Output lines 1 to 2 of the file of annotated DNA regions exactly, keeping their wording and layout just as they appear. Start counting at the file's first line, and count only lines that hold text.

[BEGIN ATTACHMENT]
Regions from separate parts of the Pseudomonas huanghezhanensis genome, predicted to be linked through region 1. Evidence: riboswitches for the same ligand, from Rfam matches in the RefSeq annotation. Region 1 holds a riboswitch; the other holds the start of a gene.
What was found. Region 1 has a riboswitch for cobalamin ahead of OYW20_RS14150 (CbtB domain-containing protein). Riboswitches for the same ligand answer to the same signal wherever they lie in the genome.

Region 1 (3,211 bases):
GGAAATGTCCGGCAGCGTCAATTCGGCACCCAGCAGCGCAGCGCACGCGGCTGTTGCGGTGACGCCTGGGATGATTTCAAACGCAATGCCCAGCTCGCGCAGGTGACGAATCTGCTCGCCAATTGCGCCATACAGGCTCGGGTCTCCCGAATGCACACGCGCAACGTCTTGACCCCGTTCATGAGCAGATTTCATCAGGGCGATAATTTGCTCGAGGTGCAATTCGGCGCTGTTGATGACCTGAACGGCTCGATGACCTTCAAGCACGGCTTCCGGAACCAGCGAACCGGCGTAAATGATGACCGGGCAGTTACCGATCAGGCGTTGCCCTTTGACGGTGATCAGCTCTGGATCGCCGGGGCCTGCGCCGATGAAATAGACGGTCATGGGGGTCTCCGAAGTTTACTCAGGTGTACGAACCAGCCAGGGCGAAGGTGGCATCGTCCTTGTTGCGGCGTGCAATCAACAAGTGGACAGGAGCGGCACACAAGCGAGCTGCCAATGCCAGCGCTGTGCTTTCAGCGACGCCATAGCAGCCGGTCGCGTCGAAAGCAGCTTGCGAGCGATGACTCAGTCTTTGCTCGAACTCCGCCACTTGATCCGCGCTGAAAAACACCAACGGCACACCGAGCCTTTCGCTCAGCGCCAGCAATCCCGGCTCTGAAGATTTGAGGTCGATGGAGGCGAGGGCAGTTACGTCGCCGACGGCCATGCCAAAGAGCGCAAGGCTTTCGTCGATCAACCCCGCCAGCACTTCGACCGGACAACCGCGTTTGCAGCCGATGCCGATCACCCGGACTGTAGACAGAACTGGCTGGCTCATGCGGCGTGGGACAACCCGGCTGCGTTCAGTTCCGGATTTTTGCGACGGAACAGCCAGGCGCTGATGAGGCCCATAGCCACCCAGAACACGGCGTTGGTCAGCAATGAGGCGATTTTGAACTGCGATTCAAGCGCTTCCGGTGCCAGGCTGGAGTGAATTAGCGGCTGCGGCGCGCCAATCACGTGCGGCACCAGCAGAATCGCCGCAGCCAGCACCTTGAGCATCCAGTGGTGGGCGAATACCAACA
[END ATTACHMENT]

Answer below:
Regions from separate parts of the Pseudomonas huanghezhanensis genome, predicted to be linked through region 1. Evidence: riboswitches for the same ligand, from Rfam matches in the RefSeq annotation. Region 1 holds a riboswitch; the other holds the start of a gene.
What was found. Region 1 has a riboswitch for cobalamin ahead of OYW20_RS14150 (CbtB domain-containing protein). Riboswitches for the same ligand answer to the same signal wherever they lie in the genome.